Second Acts: Designing a New Life

Karina Gentinetta spent 13 years as a lawyer, but antiques were her true love. Now she’s turned her eye for quality into a business

by Margot Dougherty
woman couch image
Gentinetta among some of her restored pieces. She discovered her talent for furniture design after Hurricane ­Katrina destroyed her home.
Photograph: Cedric Angeles

Karina Gentinetta points to a chandelier hanging in the master bath of her New Orleans cottage. “I got it for $40 on eBay,” she says cheerfully. The early-19th-century Empire -daybed in her living room? A broken discard until she restored its old-world elegance. The pair of Louis XIV chairs—with their dainty curved cabriole legs and white Belgian-linen upholstery—were castoffs, too, before Gentinetta reimagined them with new fabrics and carefully applied layers of paint, gesso and wax. Beautifying old furniture, she says, “is like dressing Cinderella for the ball.”

Gentinetta, who was born in Buenos Aires and came to the U.S. with her family at 12, is a graceful combination of sophistication and Southern charm. A self-schooled antiques dealer and furniture restorer, she sells her work on the high-end retail website 1stdibs​ .com (, at the 1stdibs Manhattan showroom and in a by-appointment space in New Orleans. Gentinetta, 44, also helps interior designers and decorators source one-of-a-kind pieces: an ancient stone basin, a Murano glass chandelier, a draper’s table. While you might call those talents impressive, you wouldn’t call them surprising—unless you knew that for 13 years, Gentinetta was a lawyer. As a partner in a respected New Orleans law firm, she handled product-liability cases and made close to $200,000 a year.

But then came Hurricane Katrina. On August 28, 2005, the day before the storm hit, Gentinetta and her husband, A.J. McAlear, evacuated their leafy Lakeview home with four dogs, their toddler son and infant daughter and McAlear’s eight-year-old daughter from a prior marriage. Their destination was Covington, a small town across Lake Pontchartrain, where McAlear’s father had a getaway cottage.

Three weeks later, returning to assess the damage, the couple came upon an eerie landscape. Their three-bedroom house, less than a mile from the 17th Street Canal’s ruptured levee, had been destroyed. “It was as if a bomb had exploded,” says Gentinetta. “I remember screaming for my mother in Spanish and then just thinking, Where do you begin? We left there pretty numb.”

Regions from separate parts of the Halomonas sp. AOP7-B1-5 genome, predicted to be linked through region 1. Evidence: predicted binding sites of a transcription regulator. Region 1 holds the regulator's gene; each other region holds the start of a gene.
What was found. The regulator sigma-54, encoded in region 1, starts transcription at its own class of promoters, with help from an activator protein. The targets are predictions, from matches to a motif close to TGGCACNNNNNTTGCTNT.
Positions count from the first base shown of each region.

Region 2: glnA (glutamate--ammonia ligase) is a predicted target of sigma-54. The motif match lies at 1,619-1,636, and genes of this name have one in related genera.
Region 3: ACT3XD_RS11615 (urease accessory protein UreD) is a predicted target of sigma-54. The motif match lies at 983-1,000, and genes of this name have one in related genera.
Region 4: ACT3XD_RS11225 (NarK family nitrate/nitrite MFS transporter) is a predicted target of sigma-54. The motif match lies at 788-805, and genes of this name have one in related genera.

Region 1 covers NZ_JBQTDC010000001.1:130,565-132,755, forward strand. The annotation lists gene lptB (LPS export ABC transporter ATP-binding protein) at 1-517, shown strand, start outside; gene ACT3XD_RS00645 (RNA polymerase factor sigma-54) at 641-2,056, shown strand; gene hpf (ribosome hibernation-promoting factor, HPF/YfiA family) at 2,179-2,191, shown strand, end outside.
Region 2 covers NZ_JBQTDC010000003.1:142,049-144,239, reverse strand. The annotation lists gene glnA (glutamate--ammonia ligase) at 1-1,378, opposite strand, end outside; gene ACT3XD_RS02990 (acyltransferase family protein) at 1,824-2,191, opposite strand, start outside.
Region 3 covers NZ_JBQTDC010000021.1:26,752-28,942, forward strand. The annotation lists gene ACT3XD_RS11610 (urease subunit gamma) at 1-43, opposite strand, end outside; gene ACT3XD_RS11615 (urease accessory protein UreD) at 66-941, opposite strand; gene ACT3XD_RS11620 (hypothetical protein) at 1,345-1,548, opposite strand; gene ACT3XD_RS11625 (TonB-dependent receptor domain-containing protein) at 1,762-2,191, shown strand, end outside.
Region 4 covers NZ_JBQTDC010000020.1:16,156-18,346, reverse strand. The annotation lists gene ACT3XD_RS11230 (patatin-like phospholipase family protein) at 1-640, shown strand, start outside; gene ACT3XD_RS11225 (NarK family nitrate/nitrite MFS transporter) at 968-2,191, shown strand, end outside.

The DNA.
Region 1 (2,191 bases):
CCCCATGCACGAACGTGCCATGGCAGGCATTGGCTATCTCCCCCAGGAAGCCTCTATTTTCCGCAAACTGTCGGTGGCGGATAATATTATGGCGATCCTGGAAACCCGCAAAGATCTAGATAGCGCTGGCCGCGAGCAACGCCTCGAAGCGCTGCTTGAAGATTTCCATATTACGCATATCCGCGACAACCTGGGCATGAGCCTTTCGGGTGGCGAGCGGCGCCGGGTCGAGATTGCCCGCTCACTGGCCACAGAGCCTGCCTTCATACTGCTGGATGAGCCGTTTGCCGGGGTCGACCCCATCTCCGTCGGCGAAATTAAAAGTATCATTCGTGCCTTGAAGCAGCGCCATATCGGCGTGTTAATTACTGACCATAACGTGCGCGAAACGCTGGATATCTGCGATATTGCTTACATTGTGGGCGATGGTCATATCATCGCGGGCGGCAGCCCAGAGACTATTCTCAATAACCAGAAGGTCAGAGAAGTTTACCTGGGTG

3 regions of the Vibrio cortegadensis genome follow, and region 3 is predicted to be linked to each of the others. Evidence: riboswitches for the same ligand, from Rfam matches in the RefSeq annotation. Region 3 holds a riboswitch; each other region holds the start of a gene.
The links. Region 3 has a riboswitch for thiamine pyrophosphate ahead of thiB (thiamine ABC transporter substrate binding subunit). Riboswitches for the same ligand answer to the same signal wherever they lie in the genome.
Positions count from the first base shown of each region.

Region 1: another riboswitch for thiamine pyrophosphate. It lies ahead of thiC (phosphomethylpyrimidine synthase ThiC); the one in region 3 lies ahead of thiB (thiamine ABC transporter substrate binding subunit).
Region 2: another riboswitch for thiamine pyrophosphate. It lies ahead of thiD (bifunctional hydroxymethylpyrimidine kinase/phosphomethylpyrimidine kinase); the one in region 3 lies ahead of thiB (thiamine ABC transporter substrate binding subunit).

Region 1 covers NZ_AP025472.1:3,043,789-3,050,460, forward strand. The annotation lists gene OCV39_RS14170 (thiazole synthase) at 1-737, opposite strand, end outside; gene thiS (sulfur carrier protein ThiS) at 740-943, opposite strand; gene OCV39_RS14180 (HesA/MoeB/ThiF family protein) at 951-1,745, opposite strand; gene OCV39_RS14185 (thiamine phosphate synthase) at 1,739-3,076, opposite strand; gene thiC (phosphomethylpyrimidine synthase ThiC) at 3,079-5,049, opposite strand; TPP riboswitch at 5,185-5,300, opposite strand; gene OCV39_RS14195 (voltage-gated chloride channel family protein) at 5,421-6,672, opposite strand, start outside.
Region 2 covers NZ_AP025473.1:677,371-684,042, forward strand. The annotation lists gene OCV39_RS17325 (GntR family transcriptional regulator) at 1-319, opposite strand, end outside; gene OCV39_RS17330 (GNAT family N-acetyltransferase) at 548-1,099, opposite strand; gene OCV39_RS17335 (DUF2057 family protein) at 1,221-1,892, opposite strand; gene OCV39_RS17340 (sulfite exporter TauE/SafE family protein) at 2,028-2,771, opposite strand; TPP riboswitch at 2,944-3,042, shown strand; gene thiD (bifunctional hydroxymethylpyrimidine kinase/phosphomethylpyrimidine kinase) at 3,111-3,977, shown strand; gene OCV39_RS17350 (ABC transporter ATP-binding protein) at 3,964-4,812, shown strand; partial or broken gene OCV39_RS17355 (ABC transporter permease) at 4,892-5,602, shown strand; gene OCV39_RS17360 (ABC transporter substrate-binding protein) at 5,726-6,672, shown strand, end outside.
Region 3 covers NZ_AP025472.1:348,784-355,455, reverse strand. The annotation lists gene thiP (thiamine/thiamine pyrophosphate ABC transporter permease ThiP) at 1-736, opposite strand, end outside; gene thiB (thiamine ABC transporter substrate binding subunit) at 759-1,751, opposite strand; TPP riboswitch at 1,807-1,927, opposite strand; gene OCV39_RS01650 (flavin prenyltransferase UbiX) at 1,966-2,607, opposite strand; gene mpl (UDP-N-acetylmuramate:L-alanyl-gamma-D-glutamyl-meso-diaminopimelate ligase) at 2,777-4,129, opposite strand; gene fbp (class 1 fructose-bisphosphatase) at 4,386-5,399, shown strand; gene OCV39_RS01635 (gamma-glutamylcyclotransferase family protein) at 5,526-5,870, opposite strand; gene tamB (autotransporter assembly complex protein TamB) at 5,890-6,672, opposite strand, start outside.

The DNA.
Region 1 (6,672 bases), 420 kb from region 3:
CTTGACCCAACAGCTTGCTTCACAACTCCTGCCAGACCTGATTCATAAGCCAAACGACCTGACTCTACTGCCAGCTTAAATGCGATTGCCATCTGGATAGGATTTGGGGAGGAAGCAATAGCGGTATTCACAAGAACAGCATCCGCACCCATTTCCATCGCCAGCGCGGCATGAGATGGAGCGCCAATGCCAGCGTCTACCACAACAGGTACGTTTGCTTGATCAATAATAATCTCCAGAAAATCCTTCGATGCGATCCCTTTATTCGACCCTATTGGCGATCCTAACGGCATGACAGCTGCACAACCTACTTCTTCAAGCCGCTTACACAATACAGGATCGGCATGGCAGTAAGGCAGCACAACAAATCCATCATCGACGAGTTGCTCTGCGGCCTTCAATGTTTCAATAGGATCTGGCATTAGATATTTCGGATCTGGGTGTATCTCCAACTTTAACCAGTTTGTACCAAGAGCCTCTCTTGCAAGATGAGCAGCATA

The process of picking up the pieces went slowly. McAlear, who’d sold real estate before the storm, enrolled in accounting school and waited tables. Gentinetta’s round-trip commute from the cottage to her office took three hours. She made the trip when she could but spent most of the time juggling child care and wrestling with FEMA. After receiving $250,000 in flood insurance, she says, she “felt rich for about five minutes.” But their mortgage agreement stipulated that if they didn’t rebuild the house within 90 days of its destruction, the bank could call in the loan—about $320,000—in one lump sum. So she handed the check to her mortgage company along with $70,000 from her savings. She was left with $1,250 in her checking account.

Gentinetta and McAlear immediately started saving to rebuild their property. After a year, they qualified for Louisiana’s Road Home grant and a Small Business Administration loan, and Gentinetta hired a contractor to build a new place. But the grant money hadn’t yet arrived, and the couple was stretched to the limit. McAlear, in school by day and at the restaurant by night, “was around only briefly,” says Gentinetta. “It was me and the kids living in the country on a dead-end road in the middle of nowhere. I was very lonely. A.J. and I were going through a rough patch.”

To buoy her spirits, she pored over design magazines, imagining how she’d furnish her new home. On weekends she hit thrift shops and flea markets looking for pieces she could afford on her shoestring budget. “It was the only way I could keep the hope and faith that I would be able to come back to New Orleans,” she says. The owner of her favorite consignment store showed her how to use paint, wax and glaze to refresh a piece while respecting its history. Initially, Gentinetta’s interest was merely aesthetic. “I thought, How can I make something look like a million dollars?” she says.
At night, while the children slept, she spread her paints and project pieces on the kitchen floor, experimenting with coats of the milky blues and soft whites and grays that would become her trademark, sanding here and there to achieve a look of distressed elegance. The hobby was therapeutic, symbolic even, as Gentinetta breathed new life into the dilapidated castoffs. She stored her finds in the garage of the Covington cottage until it was packed so tightly, nothing more would fit.

Family issues continued to distract her from the practice of law, absorbing her time as well as her energy. Life with McAlear had become increasingly tense (he would later be diagnosed with ADHD and successfully treated with medication). Her father had gone blind, and Gentinetta was helping to take care of him. The cumulative demands took a toll, and Gentinetta lost her biggest client. “I had my moments when I’d just cry,” she says. “But on the outside, I had to be OK for A.J. and the kids.”
Meanwhile, the couple suffered a series of construction disasters. The first contractor Gentinetta hired for the new house ended up way over budget. The second ran off with a $95,000 down payment from their grant money. With each defeat, Gentinetta readjusted her design. “There were times when selling the lot and moving somewhere else seemed like the easiest and fastest way to get back on my feet,” she says. “But I stuck it out.”

With McAlear still in accounting school and waiting tables, “we were so frugal,” she says. “It was, Don’t spend, don’t spend.” All along, though, she continued to dabble in furniture rehab: “I’d look at a piece and imagine, If I sat on this chair every day for 100 years, what part would get rubbed off? I wanted to get better and better.”